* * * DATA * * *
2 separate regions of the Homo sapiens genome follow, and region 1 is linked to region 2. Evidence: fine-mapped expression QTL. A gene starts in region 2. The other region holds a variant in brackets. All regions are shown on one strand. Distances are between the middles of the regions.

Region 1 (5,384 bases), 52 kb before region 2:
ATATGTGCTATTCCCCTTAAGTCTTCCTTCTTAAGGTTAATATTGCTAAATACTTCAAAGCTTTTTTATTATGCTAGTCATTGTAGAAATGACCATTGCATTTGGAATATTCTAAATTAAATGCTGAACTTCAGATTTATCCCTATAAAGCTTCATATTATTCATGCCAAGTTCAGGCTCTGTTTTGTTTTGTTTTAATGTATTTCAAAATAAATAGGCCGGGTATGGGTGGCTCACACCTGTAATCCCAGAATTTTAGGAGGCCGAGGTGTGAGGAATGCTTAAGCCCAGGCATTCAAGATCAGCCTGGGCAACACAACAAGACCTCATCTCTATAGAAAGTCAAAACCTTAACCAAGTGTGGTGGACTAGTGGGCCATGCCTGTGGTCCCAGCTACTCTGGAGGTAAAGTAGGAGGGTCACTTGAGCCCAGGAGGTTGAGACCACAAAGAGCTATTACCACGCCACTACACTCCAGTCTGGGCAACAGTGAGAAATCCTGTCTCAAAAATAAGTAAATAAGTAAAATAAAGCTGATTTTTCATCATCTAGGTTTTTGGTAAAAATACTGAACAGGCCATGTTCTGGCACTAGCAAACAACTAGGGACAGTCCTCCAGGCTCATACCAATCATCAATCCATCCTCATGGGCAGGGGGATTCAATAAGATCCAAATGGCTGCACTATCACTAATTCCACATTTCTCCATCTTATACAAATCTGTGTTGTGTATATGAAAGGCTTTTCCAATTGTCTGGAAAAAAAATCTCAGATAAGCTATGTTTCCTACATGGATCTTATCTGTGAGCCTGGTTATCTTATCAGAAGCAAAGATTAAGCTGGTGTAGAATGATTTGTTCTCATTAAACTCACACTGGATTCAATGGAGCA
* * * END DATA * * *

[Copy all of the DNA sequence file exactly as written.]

2 separate regions of the Homo sapiens genome follow, and region 1 is linked to region 2. Evidence: fine-mapped expression QTL. A gene starts in region 2. The other region holds a variant in brackets. All regions are shown on one strand. Distances are between the middles of the regions.

Region 1 (5,384 bases), 52 kb before region 2:
ATATGTGCTATTCCCCTTAAGTCTTCCTTCTTAAGGTTAATATTGCTAAATACTTCAAAGCTTTTTTATTATGCTAGTCATTGTAGAAATGACCATTGCATTTGGAATATTCTAAATTAAATGCTGAACTTCAGATTTATCCCTATAAAGCTTCATATTATTCATGCCAAGTTCAGGCTCTGTTTTGTTTTGTTTTAATGTATTTCAAAATAAATAGGCCGGGTATGGGTGGCTCACACCTGTAATCCCAGAATTTTAGGAGGCCGAGGTGTGAGGAATGCTTAAGCCCAGGCATTCAAGATCAGCCTGGGCAACACAACAAGACCTCATCTCTATAGAAAGTCAAAACCTTAACCAAGTGTGGTGGACTAGTGGGCCATGCCTGTGGTCCCAGCTACTCTGGAGGTAAAGTAGGAGGGTCACTTGAGCCCAGGAGGTTGAGACCACAAAGAGCTATTACCACGCCACTACACTCCAGTCTGGGCAACAGTGAGAAATCCTGTCTCAAAAATAAGTAAATAAGTAAAATAAAGCTGATTTTTCATCATCTAGGTTTTTGGTAAAAATACTGAACAGGCCATGTTCTGGCACTAGCAAACAACTAGGGACAGTCCTCCAGGCTCATACCAATCATCAATCCATCCTCATGGGCAGGGGGATTCAATAAGATCCAAATGGCTGCACTATCACTAATTCCACATTTCTCCATCTTATACAAATCTGTGTTGTGTATATGAAAGGCTTTTCCAATTGTCTGGAAAAAAAATCTCAGATAAGCTATGTTTCCTACATGGATCTTATCTGTGAGCCTGGTTATCTTATCAGAAGCAAAGATTAAGCTGGTGTAGAATGATTTGTTCTCATTAAACTCACACTGGATTCAATGGAGCA